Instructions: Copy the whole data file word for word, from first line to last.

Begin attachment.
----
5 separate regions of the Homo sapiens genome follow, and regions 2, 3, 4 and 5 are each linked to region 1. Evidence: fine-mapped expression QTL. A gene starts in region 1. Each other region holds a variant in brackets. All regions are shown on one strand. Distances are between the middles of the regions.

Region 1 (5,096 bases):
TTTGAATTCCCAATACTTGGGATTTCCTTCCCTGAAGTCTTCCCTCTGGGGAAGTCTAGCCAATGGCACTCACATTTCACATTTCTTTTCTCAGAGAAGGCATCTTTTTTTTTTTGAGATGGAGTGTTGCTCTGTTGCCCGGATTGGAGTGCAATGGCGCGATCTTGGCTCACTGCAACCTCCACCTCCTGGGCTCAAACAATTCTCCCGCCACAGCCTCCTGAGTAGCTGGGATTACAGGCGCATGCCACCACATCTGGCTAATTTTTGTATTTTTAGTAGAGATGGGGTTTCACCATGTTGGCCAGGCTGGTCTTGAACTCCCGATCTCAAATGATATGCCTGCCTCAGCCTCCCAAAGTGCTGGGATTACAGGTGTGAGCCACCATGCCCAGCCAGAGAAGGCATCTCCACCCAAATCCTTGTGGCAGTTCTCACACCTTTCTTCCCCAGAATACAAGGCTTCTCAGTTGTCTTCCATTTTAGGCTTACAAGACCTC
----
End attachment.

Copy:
5 separate regions of the Homo sapiens genome follow, and regions 2, 3, 4 and 5 are each linked to region 1. Evidence: fine-mapped expression QTL. A gene starts in region 1. Each other region holds a variant in brackets. All regions are shown on one strand. Distances are between the middles of the regions.

Region 1 (5,096 bases):
TTTGAATTCCCAATACTTGGGATTTCCTTCCCTGAAGTCTTCCCTCTGGGGAAGTCTAGCCAATGGCACTCACATTTCACATTTCTTTTCTCAGAGAAGGCATCTTTTTTTTTTTGAGATGGAGTGTTGCTCTGTTGCCCGGATTGGAGTGCAATGGCGCGATCTTGGCTCACTGCAACCTCCACCTCCTGGGCTCAAACAATTCTCCCGCCACAGCCTCCTGAGTAGCTGGGATTACAGGCGCATGCCACCACATCTGGCTAATTTTTGTATTTTTAGTAGAGATGGGGTTTCACCATGTTGGCCAGGCTGGTCTTGAACTCCCGATCTCAAATGATATGCCTGCCTCAGCCTCCCAAAGTGCTGGGATTACAGGTGTGAGCCACCATGCCCAGCCAGAGAAGGCATCTCCACCCAAATCCTTGTGGCAGTTCTCACACCTTTCTTCCCCAGAATACAAGGCTTCTCAGTTGTCTTCCATTTTAGGCTTACAAGACCTC